During his time at Mannheim Prison, LJ saw three or four prison riots, all of which the MPs squashed. The prisoners at Mannheim Prison were American GIs in prison for everything from being AWOL to murder. Of course, riots happened when the prisoners overpowered a guard. That seems like an unlikely possibility, but the prison, with four blocks, A, B, C, and D, with each block having 8 cells, each holding 30 to 40 prisoners. Cells were made of steel bars so, no privacy. A guard was sometimes in the cell with the men, and you just didn’t take a gun in there, on the off chance that a prisoner could take it from you. The guards were armed with night sticks, as their only weapon. During the riots, while LJ was there, no guards were killed, but there were a number of incidences in which guards were beaten. LJ was once hit in the head by a boot thrown at him by a prisoner. LJ had to hit the man with his night stick. In defending himself, LJ dislocated the man’s shoulder and broke his collar bone. Needless to say, the man never threw a boot at LJ again.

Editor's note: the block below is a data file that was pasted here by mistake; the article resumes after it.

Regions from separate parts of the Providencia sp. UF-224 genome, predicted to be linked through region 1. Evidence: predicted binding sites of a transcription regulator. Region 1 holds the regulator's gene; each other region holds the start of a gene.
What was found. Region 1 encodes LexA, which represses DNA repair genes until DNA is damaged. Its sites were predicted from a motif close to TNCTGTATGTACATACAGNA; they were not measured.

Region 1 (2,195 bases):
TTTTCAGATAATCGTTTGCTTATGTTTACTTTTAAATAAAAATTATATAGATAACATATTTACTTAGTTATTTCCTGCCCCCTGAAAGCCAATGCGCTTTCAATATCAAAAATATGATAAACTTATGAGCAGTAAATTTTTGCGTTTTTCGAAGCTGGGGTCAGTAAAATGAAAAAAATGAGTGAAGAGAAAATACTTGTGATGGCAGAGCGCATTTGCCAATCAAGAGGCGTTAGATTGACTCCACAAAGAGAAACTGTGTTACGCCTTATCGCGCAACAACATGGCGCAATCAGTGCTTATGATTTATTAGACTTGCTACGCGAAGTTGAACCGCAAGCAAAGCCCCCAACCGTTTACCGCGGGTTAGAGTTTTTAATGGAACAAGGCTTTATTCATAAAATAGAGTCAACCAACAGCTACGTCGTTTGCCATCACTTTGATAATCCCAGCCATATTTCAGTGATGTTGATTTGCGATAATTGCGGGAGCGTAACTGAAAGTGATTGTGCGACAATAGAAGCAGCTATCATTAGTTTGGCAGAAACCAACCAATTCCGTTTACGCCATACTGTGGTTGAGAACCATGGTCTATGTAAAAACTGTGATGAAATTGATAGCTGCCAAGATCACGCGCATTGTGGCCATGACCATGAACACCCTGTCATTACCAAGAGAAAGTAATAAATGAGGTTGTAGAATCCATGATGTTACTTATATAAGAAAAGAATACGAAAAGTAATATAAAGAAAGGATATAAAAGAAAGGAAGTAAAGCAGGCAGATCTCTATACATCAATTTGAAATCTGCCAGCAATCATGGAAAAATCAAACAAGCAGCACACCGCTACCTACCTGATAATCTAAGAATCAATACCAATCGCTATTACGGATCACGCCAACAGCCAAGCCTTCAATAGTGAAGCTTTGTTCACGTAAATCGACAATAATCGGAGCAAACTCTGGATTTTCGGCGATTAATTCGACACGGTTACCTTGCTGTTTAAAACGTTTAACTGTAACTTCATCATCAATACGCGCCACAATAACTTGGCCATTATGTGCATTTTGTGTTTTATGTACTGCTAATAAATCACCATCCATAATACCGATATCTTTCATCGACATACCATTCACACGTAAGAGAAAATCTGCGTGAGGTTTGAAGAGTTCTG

Another part of LJ’s job was to make arrangements for shipments of prisoners from Mannheim Prison to Leavenworth Prison, in northeastern Kansas. Leavenworth is now a medium security US penitentiary. LJ made eight trips across the Atlantic with shipments of prisoners. One onboard, LJ was in charge of everything on the plane. The prisoners were not handcuffed or otherwise restrained, and there were no bars or cages between prisoners and guards. Sometimes the whole plane was full of guards and prisoners. When the made fueling stops, the prisoners had to get off. The airports had to be notified upon landing so they could bring out extra security to prevent escape. The prisoners thought LJ was crazy. He told them that he would take action is they tried to escape, and that he was a bad shot. He said that while trying to “wound” escaping prisoners, but that he almost aways missed and hit the prisoner in the back of the head. Needless to say, LJ never lost a prisoner. After the guards transported prisoners, they got two weeks leave, so he would usually head home to Lovell, Wyoming for a home visit. The military license said that he had said “no time or mileage limitation.” That meant that he could go wherever he wanted, so if he was not going home, he might get a taxi to a train station, and then head out to wherever he wanted to see at the time. He also had a friend who was a warrant officer, who piloted a Huey Helicopter. On days off, they would jump in the Huey and go all over Europe and even northern Africa. The “normal work week” in the Army was a “twelve day” week. The men had three days on day shift followed by 24 hours off. Then they had three days on swing shift followed by 24 hours off, and finally three days on night shift followed by 24 hours off. It gave them time to have some R and R every few days. The two weeks for leave were the normal 14 days. LJ was honorably discharged from the Army in 1971. His training would help him in his career as a Deputy Sheriff in Casper, Wyoming. I would like to thank my brother-in-law, LJ Cook for his service to his country. Today is LJ’s birthday. Happy birthday LJ!! Have a great day!! We love you!!